A Last Thought on CanMNT’s Exit

“What went wrong against Honduras?”

Apparently, it’s the question we’re all asking – including a lot of people who have had little-to-no interest in the team prior to hearing they might be going to the World Cup (which by no means a result against HON would have assured anyway). Let’s chat (see: I talk, you listen) about it briefly before we get back to Arsenal matters.

A brief recap: Canada went into San Pedro Sula to play Honduras in a WC2014 qualifier that, with at least a point taken, would have put Canada into the fabled “hex”, the last round that determines which countries represent CONCACAF in the next World Cup. Having not qualified for a World Cup since 1986 (the only time we have) and having not been in the “hex” since 1998, understandably both excitement and expectations were quite high.

What followed suit was a disaster of catastrophic scale, an 8-1 defeat where Canada looked bereft of ideas, confidence, and ability. Defensively we were amateur at best; going forward, we had no meaningful spells of possession; awful touches occurred all over the park; and even our gilt-edge goal scoring opportunities taken by some of our better forwards were not lethal enough. It was difficult to watch as a fan, and likely incredibly disheartening for people who had only just started to turn their attention to CanMNT and the qualification campaign.

What has resulted has been a lot of scrutiny – probably heaped on in unnecessary amounts simply because it was one of the few games casual soccer observers here bothered to watch. It’s a shame, because I think it unfairly masks the fact that Canada actually didn’t do too bad overall, and because it has once again fed a tired stereotype of Canadian soccer being incapable of moving forward.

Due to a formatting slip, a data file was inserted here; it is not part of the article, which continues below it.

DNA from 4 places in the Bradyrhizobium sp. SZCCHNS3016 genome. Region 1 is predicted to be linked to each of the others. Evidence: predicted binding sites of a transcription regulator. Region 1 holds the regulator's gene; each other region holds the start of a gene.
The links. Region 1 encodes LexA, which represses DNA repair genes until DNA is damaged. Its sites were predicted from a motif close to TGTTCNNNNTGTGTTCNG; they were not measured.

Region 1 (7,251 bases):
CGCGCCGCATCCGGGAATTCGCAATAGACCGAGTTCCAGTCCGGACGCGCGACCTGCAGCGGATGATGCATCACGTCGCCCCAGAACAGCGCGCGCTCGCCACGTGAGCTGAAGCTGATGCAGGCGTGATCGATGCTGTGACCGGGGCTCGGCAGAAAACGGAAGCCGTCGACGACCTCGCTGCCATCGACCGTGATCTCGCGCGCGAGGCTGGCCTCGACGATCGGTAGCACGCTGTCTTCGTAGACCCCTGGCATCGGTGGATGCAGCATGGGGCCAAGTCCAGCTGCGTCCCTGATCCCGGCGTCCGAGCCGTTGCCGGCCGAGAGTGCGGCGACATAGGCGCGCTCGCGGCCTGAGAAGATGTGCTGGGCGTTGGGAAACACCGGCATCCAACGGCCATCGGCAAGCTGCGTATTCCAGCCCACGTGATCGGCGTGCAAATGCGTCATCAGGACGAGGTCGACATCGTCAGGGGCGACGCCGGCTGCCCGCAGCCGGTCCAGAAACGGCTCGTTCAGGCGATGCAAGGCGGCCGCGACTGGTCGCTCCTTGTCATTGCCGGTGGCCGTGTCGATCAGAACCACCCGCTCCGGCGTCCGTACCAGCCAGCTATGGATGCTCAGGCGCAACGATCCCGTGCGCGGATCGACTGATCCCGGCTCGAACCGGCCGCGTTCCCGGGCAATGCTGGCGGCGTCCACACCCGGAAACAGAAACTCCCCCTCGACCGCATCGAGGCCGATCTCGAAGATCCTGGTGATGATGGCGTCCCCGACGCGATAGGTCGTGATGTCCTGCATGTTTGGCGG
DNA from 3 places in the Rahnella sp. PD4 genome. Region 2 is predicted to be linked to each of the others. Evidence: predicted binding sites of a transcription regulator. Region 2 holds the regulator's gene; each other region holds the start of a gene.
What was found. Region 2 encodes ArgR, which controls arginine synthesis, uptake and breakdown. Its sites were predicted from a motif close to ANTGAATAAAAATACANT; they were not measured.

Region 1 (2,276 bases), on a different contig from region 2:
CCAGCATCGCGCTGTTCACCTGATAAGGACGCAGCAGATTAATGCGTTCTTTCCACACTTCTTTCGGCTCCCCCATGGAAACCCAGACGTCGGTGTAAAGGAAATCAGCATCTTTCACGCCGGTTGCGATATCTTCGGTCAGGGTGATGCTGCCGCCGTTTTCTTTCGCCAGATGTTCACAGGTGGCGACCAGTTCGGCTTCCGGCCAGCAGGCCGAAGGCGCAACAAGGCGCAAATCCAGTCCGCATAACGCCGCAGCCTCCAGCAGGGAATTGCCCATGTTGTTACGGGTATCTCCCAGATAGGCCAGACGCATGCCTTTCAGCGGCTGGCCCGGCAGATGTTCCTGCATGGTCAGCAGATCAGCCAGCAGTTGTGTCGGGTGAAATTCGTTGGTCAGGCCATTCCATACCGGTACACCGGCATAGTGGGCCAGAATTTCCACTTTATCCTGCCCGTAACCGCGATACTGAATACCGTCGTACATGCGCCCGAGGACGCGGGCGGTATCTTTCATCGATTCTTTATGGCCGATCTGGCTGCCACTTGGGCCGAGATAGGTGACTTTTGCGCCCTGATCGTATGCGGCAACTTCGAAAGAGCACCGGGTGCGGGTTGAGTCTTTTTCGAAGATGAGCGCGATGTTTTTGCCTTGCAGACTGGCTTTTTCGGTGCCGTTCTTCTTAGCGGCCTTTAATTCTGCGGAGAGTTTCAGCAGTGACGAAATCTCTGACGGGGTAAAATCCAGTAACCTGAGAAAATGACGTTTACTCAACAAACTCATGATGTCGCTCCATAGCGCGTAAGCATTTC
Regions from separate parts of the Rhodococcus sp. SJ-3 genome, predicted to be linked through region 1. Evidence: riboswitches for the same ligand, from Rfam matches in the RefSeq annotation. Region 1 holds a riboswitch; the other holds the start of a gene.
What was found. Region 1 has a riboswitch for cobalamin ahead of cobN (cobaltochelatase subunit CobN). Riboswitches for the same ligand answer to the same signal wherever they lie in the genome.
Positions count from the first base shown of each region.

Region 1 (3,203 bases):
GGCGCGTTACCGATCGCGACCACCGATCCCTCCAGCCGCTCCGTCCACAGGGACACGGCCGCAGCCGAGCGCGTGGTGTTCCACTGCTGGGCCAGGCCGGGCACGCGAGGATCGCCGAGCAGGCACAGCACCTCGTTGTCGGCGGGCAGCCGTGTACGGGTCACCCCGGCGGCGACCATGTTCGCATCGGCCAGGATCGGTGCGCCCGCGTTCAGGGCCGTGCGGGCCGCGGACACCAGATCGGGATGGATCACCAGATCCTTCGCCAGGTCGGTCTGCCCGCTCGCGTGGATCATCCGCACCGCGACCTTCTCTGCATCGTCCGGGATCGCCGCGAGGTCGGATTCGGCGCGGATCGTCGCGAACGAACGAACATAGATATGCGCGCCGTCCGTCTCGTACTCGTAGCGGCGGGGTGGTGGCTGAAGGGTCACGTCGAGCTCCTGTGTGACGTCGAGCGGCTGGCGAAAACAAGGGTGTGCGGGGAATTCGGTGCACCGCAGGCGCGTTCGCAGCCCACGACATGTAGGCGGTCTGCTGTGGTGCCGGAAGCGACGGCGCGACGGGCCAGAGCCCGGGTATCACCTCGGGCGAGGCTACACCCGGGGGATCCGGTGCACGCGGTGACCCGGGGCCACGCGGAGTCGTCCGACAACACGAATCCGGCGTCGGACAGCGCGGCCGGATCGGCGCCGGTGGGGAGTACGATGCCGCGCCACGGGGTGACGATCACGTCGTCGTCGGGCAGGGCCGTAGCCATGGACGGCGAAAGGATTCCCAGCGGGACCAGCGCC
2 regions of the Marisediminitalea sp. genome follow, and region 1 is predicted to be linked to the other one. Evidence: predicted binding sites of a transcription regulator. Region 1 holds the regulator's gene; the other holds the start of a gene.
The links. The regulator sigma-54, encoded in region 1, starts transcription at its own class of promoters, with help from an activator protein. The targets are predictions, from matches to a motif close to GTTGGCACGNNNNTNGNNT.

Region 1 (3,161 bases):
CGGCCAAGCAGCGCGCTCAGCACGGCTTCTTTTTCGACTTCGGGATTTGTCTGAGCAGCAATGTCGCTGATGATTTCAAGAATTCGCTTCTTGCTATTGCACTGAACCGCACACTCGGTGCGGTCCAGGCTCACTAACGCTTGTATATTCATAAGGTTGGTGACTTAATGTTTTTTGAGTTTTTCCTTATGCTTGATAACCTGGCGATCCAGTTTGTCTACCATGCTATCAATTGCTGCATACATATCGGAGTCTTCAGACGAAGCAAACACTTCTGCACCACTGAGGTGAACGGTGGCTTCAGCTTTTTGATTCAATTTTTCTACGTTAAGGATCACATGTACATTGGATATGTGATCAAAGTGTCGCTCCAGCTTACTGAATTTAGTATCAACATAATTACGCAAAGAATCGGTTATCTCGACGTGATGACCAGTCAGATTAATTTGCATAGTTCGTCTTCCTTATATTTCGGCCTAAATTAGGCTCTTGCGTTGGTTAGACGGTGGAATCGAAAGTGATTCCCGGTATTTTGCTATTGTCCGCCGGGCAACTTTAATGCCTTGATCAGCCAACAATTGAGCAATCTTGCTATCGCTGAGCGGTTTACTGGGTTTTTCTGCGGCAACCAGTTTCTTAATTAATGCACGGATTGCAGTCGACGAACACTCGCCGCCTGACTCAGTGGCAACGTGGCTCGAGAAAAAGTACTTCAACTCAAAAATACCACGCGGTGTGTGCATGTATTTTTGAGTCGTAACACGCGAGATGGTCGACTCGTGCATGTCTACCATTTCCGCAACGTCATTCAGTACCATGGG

To get in a position to finish a single point shy of the “hex” is a pretty good achievement considering our international CV. Canada is NOT a soccer powerhouse – that is obvious and goes without saying. But that is true to the extent that countries like Honduras – rated one of the most violent in the world in 2011 – actually have better-funded soccer programs than we do. Added to this lack of investment, we have only had true professional domestic teams here for a few years of the last couple decades, with two of those three (Vancouver and Montreal) having entered the MLS over the last two seasons. And the relatively young long-term development platform by the Canadian Soccer Association of “LTPD” has not yet started to pay dividends in earnest.

It is not to say there are not significant problems to be fixed in this country. I am no expert of the bureaucracy or politics of the game in the country, though word-of-mouth tells me there is an exceptional level of inefficiency at both provincial and national levels; there is also much work to be done at scouting talent at the youth level which requires better grassroots programs across the country. But there is some tangible progress we can build on if we don’t give up on the program.